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Physics Procedia 41 (2013) 241 – 248
Lasers in Manufacturing Conference 2013
Large-area laser-lift-off processing in microelectronics
R. Delmdahl*, R. Pätzel, J. Brune
Coherent GmbH, Hans-Böckler-Str. 12, 37079 Göttingen, Germany
Laser lift-off is an enabling technology for microelectronics growth markets such as light emitting diodes, densely
packaged semiconductor devices, and flexible displays. For example, thin film transistor structures fabricated on top of
polymer layers spun on glass carriers must be delaminated from rigid substrates to create lightweight and rugged flexible
displays on polymers. Low-thermal-budget processes are generically required to protect adjacent functional films.
Excimer lasers provide short UV wavelength and short pulse duration required for highly-localized energy coupling. The
high output power of excimer lasers enables a large processing footprint and the high-throughput rates needed in mass
© Authors.
2013 The
by Open
under CC BY-NC-ND license.
© 2013 The
Elsevier B.V.
Selection and/or
under responsibility
the German Scientific
Laser Society
e.V.) Society (WLT e.V.)
and/or peer-review
under of
of the German
Keywords: Excimer laser; laser lift-off; HB-LED; flat panel display; thin wafer debonding
1. Introduction
UV laser lift-off delamination opens the path to both novel three-dimensional wafer-based electronic
device structures and polymer-based active matrix display panels such as AMOLED for smartphones, reader,
tablets and potentially large size TV.
The proper choice of wavelength, optical system and fluence enables layer-selective laser lift-off (LLO)
processing of functional thin films not achievable with other radiative or non-radiative heat sources. This
becomes increasingly attractive as the feature size and film thickness in microelectronics applications is
continuously downscaled. Such trends motivate the ongoing development of suitable excimer laser sources
and optical beam delivery systems for the most appropriate 248nm and 308nm wavelengths, respectively.
* Corresponding author. Tel.: +49-551-6938-397 ; fax: +49-6869-1 .
E-mail address: [email protected] .
1875-3892 © 2013 The Authors. Published by Elsevier B.V. Open access under CC BY-NC-ND license.
Selection and/or peer-review under responsibility of the German Scientific Laser Society (WLT e.V.)
R. Delmdahl et al. / Physics Procedia 41 (2013) 241 – 248
Next to elucidating the necessary ingredients for a defect-free delamination of micron thin layers covering
large size wafers and even entire display substrate panels, it is imperative to familiarize machine builders with
the achievable throughput metrics in excimer laser lift-off processing.
2. Laser-Lift-Off Processing
Laser processing is a key technology in driving new developments in microelectronics. Owing to the fact
that laser radiation is locally and flexibly applicable as well as a non-contact type of interaction, laser
processes are particularly suited for manufacturing thin microelectronic components. For a recent overview on
excimer lasers in microelectronics see Delmdahl, 2010. Furthermore, lasers in industrial production often
eliminate the use of hazardous, wet-chemical substances for etching or post-processing. The Laser-lift-off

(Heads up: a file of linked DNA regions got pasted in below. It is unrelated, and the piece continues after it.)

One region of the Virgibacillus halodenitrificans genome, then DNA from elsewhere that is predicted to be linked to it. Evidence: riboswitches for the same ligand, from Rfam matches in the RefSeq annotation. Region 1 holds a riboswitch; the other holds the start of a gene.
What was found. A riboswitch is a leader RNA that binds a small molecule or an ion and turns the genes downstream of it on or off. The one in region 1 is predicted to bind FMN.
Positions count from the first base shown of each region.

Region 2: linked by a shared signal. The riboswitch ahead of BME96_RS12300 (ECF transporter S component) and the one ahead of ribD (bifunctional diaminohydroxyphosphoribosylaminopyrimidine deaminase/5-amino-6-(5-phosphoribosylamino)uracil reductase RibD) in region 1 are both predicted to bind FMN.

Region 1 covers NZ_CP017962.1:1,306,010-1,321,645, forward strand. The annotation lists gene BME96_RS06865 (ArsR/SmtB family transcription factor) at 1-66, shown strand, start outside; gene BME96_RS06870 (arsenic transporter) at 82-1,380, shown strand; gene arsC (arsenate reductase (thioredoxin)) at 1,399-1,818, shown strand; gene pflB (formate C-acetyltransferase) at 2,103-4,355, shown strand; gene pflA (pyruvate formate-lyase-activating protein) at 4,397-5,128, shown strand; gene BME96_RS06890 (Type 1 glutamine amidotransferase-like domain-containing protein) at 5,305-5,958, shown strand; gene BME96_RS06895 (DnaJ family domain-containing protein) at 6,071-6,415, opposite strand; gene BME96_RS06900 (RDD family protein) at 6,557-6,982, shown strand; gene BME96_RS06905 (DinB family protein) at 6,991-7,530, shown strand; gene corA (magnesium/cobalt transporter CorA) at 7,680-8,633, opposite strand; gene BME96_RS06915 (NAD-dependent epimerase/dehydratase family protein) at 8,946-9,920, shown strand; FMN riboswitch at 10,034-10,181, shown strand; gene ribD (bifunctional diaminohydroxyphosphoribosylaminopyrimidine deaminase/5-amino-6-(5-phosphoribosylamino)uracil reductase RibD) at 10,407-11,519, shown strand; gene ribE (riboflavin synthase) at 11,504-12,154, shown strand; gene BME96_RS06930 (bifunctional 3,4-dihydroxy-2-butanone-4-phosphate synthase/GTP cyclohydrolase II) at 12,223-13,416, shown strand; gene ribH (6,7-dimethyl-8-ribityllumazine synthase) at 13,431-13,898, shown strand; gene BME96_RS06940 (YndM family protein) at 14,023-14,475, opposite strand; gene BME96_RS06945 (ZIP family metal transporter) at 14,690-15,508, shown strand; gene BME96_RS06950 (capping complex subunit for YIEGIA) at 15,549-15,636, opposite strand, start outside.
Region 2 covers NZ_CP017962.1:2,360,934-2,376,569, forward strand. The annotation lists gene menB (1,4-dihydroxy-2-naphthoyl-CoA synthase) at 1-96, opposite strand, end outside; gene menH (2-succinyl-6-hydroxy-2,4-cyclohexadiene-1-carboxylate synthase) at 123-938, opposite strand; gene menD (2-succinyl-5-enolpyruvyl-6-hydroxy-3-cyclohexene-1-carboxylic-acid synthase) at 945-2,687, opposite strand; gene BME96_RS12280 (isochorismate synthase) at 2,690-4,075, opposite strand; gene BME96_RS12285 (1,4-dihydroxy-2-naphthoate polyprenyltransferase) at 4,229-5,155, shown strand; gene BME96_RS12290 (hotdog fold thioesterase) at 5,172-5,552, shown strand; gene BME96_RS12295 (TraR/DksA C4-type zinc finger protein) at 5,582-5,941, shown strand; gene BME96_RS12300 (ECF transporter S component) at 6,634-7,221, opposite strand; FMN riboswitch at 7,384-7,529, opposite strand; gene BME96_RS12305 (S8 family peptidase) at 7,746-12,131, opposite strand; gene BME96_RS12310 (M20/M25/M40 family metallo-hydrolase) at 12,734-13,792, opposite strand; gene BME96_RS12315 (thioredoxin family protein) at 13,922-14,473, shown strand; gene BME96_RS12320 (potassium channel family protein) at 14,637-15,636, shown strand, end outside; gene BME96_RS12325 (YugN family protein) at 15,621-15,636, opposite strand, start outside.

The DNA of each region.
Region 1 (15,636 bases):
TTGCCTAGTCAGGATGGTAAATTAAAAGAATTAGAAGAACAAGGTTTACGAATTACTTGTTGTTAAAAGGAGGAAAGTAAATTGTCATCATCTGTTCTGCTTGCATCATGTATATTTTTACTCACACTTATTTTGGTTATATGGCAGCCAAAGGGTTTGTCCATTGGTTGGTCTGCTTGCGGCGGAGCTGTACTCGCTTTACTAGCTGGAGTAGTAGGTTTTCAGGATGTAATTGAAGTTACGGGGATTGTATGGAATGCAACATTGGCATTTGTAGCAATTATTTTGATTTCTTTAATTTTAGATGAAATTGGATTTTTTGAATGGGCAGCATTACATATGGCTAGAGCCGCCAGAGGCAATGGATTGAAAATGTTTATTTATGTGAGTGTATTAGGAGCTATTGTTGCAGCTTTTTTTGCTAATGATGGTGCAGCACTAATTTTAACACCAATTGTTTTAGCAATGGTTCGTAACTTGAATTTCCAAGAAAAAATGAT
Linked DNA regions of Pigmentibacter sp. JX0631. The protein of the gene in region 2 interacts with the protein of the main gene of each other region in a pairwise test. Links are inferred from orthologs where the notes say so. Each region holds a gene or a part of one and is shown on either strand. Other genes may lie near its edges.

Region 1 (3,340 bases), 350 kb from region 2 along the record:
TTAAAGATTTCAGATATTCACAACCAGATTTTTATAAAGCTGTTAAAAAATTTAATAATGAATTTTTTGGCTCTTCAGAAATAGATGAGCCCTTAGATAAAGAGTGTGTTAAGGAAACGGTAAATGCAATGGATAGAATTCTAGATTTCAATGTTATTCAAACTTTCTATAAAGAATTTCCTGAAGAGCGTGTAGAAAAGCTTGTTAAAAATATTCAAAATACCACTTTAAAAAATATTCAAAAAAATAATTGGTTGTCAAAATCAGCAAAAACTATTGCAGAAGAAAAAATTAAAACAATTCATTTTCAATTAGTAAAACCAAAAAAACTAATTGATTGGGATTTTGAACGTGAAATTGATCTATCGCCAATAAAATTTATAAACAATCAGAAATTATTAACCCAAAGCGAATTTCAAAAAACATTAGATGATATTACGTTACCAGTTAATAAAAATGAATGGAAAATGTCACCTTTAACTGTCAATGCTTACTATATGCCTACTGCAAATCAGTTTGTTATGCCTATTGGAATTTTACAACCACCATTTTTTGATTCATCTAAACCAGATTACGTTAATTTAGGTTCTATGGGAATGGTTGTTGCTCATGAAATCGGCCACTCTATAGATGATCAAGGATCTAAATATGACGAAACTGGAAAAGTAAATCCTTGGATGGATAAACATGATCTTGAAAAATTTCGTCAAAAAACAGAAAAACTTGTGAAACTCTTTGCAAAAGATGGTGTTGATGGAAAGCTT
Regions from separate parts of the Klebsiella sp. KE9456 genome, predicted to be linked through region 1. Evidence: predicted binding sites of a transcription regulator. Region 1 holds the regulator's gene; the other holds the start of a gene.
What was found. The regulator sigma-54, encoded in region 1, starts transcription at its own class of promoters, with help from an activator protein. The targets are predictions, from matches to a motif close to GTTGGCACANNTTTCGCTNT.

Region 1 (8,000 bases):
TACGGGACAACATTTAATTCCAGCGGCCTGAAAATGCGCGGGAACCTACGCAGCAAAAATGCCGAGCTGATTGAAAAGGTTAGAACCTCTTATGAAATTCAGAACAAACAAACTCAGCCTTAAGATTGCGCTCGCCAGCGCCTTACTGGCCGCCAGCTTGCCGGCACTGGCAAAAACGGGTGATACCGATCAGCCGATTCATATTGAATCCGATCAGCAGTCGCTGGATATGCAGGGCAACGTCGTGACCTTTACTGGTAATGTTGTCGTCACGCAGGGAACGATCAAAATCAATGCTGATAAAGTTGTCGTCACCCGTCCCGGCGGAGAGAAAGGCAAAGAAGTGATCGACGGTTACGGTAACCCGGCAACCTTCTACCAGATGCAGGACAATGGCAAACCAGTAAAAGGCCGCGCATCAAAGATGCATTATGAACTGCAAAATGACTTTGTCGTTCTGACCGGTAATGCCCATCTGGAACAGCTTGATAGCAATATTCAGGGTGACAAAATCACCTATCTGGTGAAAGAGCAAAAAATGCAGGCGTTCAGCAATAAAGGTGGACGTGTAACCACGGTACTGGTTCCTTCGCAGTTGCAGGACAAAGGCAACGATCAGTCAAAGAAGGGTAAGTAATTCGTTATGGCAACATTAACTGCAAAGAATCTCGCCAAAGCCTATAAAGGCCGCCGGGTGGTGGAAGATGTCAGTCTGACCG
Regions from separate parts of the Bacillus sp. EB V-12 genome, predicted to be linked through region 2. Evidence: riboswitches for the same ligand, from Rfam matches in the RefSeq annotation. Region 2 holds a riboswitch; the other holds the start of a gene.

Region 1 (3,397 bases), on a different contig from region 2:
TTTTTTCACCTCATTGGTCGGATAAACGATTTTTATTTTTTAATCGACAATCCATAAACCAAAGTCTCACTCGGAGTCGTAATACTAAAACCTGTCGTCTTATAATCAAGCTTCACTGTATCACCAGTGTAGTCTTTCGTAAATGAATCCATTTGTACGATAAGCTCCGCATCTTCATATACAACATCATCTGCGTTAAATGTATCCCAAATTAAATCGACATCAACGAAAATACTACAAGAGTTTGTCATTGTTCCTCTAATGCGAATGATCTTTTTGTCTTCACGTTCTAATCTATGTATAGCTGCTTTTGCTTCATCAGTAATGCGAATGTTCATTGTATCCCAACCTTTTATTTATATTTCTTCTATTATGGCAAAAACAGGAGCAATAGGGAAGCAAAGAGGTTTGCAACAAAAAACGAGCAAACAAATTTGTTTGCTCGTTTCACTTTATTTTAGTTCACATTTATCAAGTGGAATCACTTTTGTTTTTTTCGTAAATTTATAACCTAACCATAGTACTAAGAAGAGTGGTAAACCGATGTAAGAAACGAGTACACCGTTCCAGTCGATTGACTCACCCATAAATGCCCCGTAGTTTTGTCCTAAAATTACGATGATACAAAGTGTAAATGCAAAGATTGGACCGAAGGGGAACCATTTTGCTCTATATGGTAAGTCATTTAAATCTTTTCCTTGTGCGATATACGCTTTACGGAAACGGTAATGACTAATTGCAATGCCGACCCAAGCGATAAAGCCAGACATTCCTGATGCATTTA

process step comes into play as soon as the manufacturing strategy demands for a gentle separation of thin
layer systems. Mostly, the reason is to achieve a transfer of a microelectronic fun
f ctional layer onto a new
substrate which is of less weight and thinner, respectively, and owing to its physical properties improves the
performance of the final module. Laser-lift-off separation of the two layers mostly occurs by means of
selective laser ablation and evaporation of a strongly absorbing interfacial area. Frequently, this is an isolating
polymer layer. It is of utmost importance, that the adjacent microelectronic fun
f ctional layer is not deteriorated
by the laser energy. Therefore, the laser-lift-off method for selective thin layer separation has become the
realm of short-wavelength lasers and of the excimer laser at wavelengths of 248 nm and 308 nm, in particular.
The absorption depth of excimer laser radiation in commercial polymers for microelectronics is just a few
hundred nanometers with typical polymer layer thicknesses extending from some ten to some hundred
micrometers. As a consequence, laser-lift-off separation with short-wavelengths occurs entirely unnoticed by
the adjacent performance determining fun
f ctional layer. The absorbing interface is not necessarily a polymer
as is illustrated in section 4. In any case, however, the layers which are found in today´s microelectronic
components are generally very thin with thicknesses in the micrometer range and the wavelength and the
absorption depth, respectively, should therefore be as short as possible. Excimer lasers are thus the laser
technology of choice ensuring a highly selective, fun
f ctional layer preserving laser-lift-off delamination.
Microelectronics production uses wafers of increasing diameter up to 300 mm. Digital display applications
in turn already employ rectangular glass substrates extending up to 5 m2 in size. In order to achieve fast and
reproducible laser-lift-off separation over such large areas on an industrial scale, two industry-proven optical
processing strategies based on excimer lasers are fundamentally applicable. They differ as to the geometry of
the homogeneous laser field on the substrate. As shown in fig.1, laser-lift-off processing occurs either via
scanning the substrate using a only a few 100 μm wide line beam of appropriate length (line-scan-method) or
via stitching rectangular fields (step-and-repeat method).
Fig. 1. Fundamental strategies for fast large area processing using the excimer laser
R. Delmdahl et al. / Physics Procedia 41 (2013) 241 – 248
Both processing strategies are suitable fo
f r wafer based laser-lift-off,
f whereas in the case of the much larger
display substrates exclusively the line-scan-method has been adopted. Nowadays, large line lengths of up to
750 mm have made it to the display production floor enabling the rapid separation of functional layers even in